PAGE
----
How Hodgson utilises the various skills of Sterling, Lallana, Barkley and Oxlade-Chamberlain against different opposition.

Batts


Tab 2
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Costa Rica
The names of Bryan Ruiz and Joel Campbell are unlikely to strike fear into the hearts of the opposition, but Costa Rica’s Colombian manager has organised Los Ticos well during a campaign in which they comfortably qualified ahead of Mexico. However, a pre-tournament injury to Alvaro Saborio, their first choice striker who has scored 32 International goals, is a significant blow to their chances. However, this is not to say that Costa Rica will not have an impact on this group. Whoever fails to beat Costa Rica faces early elimination. Unless England can beat both Italy and Uruguay, this means that their final match will be ‘do or die’.


What to look out for :

Will Costa Rica be organised enough to give a Suarez-less Uruguay an early scare?

Batts


Tab 3
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Italy
Despite using 40 players in qualifying, it is likely that Italy’s starting XI will retain a familiar look to it, with the likes of Buffon, Pirlo and Balotelli featuring heavily. Although Italy failed to get out of the group in South Africa, there has been a European Championship final appearance since then, and manager Cesare Prandelli has worked hard to eliminate any disharmony from the squad, dropping Dani Osvaldo, who scored 4 goals in qualifying, in the process.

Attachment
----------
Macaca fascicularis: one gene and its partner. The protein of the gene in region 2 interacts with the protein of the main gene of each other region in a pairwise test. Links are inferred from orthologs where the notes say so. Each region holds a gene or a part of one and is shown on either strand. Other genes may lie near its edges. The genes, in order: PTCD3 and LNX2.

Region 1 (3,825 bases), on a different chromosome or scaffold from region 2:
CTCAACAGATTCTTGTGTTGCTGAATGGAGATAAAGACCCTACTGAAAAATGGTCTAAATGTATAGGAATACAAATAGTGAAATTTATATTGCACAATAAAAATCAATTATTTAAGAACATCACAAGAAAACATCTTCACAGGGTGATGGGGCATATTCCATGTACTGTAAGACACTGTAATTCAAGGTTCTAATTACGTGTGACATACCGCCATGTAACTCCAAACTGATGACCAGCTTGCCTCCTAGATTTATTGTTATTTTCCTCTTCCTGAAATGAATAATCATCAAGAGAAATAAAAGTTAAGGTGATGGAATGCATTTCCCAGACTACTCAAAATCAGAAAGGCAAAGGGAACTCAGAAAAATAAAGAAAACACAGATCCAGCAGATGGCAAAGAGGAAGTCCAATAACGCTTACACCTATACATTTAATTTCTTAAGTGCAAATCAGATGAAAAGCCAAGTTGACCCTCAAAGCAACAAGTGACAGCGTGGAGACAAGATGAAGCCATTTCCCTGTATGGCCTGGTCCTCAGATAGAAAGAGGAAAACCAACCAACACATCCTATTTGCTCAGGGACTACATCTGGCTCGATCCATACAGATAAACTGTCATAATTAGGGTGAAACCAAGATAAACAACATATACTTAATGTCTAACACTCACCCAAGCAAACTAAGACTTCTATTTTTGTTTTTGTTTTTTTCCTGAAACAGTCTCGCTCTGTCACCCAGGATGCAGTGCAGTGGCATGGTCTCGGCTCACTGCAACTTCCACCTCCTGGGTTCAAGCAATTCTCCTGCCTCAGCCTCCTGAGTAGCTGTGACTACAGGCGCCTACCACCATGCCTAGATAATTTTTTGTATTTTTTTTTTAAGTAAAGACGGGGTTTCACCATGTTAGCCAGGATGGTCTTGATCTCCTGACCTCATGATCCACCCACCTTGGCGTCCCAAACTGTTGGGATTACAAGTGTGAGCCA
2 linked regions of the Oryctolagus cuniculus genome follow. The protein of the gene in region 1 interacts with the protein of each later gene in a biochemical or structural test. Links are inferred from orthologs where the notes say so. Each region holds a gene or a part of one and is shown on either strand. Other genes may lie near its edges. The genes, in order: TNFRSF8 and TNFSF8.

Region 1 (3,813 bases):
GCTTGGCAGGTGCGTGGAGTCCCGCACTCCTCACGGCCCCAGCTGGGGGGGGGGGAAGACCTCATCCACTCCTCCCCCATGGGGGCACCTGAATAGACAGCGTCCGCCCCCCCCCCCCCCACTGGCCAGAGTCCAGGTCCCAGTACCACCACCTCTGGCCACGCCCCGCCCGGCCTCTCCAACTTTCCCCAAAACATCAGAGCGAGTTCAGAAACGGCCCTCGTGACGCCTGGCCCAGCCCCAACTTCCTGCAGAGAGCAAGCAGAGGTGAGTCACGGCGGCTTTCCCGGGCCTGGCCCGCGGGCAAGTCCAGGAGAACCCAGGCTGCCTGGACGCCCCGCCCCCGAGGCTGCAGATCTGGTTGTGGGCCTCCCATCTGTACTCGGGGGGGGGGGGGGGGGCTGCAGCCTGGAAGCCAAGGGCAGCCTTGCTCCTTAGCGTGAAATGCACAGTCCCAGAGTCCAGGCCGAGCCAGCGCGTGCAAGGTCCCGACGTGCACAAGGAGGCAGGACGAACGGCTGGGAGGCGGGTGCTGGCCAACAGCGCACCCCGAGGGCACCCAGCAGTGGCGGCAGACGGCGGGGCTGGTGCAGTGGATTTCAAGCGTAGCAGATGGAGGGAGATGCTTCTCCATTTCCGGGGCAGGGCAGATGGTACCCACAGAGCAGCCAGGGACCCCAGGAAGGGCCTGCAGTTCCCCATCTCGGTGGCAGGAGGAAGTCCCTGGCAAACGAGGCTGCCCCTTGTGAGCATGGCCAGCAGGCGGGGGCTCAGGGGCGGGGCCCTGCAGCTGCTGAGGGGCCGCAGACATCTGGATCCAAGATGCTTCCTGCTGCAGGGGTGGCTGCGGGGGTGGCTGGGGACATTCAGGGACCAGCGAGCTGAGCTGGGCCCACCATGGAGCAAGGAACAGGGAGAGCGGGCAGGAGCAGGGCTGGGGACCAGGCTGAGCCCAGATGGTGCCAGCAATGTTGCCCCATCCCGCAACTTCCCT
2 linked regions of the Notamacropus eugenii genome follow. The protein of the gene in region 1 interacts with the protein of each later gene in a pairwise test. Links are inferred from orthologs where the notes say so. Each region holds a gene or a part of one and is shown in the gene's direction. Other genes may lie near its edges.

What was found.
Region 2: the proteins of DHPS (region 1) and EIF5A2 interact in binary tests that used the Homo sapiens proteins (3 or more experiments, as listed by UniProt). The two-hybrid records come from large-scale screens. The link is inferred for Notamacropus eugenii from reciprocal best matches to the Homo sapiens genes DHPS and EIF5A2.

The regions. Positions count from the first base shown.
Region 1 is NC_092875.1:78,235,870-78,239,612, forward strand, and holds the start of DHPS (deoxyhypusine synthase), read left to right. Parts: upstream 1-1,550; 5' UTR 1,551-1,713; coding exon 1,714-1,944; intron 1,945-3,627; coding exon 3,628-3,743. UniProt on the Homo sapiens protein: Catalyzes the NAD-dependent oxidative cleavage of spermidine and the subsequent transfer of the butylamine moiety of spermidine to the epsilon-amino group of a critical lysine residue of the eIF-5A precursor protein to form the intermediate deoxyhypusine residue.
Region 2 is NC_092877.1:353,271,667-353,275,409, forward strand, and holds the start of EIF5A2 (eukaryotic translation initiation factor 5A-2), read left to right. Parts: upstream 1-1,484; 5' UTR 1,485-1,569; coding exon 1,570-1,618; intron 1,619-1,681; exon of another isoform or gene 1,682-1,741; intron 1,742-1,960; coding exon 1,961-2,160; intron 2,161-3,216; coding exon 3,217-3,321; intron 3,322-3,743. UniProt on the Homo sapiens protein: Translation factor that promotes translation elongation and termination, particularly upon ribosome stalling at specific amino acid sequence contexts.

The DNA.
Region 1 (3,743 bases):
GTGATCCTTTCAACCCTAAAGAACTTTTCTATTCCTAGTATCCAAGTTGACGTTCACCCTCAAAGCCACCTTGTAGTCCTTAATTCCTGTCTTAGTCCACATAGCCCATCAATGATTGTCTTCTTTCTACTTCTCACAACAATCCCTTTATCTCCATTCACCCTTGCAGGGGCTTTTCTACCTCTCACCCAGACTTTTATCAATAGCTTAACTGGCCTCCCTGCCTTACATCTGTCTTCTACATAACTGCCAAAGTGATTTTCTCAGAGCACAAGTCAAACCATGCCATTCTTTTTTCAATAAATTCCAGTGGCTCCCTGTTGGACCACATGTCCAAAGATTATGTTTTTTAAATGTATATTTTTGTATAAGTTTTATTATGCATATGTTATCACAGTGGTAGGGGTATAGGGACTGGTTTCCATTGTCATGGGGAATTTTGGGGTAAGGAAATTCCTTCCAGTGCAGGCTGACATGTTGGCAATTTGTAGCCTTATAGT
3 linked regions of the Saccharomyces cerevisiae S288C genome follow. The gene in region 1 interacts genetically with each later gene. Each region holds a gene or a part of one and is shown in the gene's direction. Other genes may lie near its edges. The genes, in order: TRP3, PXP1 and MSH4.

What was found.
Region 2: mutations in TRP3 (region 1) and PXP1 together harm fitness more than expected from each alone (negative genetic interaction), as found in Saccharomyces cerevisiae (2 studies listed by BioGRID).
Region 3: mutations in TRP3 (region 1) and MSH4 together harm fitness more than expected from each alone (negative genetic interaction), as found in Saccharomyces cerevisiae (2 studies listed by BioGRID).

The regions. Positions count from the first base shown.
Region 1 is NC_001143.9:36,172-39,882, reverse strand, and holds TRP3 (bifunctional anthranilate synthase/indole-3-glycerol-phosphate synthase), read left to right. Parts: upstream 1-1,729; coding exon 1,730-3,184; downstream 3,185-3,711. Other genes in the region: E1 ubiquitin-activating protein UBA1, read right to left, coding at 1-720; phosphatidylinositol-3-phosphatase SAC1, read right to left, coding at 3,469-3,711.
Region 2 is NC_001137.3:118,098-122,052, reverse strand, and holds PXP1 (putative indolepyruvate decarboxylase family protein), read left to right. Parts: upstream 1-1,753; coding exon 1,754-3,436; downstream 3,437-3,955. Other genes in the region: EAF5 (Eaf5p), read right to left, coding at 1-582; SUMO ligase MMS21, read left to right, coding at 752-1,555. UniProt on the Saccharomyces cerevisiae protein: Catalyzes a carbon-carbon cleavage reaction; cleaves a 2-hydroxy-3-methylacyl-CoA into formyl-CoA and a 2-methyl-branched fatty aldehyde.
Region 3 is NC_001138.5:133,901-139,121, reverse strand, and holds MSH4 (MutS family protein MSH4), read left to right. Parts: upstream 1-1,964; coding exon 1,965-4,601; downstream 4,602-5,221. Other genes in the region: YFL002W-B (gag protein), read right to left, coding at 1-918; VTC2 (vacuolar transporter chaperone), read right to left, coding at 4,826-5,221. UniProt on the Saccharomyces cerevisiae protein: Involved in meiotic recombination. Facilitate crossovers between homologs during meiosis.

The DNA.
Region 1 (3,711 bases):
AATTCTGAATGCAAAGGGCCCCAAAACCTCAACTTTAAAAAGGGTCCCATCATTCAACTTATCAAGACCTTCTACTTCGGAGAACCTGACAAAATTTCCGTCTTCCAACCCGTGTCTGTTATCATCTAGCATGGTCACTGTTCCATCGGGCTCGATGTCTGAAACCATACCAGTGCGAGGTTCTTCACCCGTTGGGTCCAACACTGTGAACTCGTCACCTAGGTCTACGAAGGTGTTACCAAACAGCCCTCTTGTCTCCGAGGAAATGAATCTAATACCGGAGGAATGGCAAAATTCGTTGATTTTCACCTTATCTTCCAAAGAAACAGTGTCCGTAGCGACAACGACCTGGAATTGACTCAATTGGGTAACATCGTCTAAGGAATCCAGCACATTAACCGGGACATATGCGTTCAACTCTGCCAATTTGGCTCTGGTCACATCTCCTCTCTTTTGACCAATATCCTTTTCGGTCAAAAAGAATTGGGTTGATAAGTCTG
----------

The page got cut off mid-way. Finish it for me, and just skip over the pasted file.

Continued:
Although the squad does contain a number of younger names, Prandelli has struggled to introduce too many of them into the team, so their chances are heavily reliant on whether Pirlo, 35, and Buffon, 36, are able to perform one more time on the biggest stage. They are likely to start with Balotelli up front, so Prandelli’s most important job between now and their first game against England is to ensure that Balotelli’s head is screwed on correctly.

Pirlo himself recently admitted in his autobiography that he doesn’t enjoy being man-marked because it means he isn’t afforded the space he needs to play his game. A somewhat strange statement to make so publicly with a World Cup on the horizon, one has to wonder whether he is indulging in a certain degree of kidology; certainly there would be much to gain for Italy if their opponents were to fit their plans around Pirlo. For England, it is likely that Rooney will be given the task of snuffing out the Italian maestro, which could lead to a limited attacking threat from Rooney if he is too pre-occupied with closing down the spaces that Pirlo likes to occupy. If Uruguay are to deal effectively with Pirlo, they will either need to change their formation from their preferred 4-4-2 or give unwanted defensive duties to Suarez or Cavani, which will again limit their attacking capabilities. Either way, it will be a feature of Italy’s games to see how the opposition deals with Pirlo.

the battle between Pirlo and Rooney.


What to look out for:

The battle between Pirlo and Rooney.

Batts


Tab 4
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Uruguay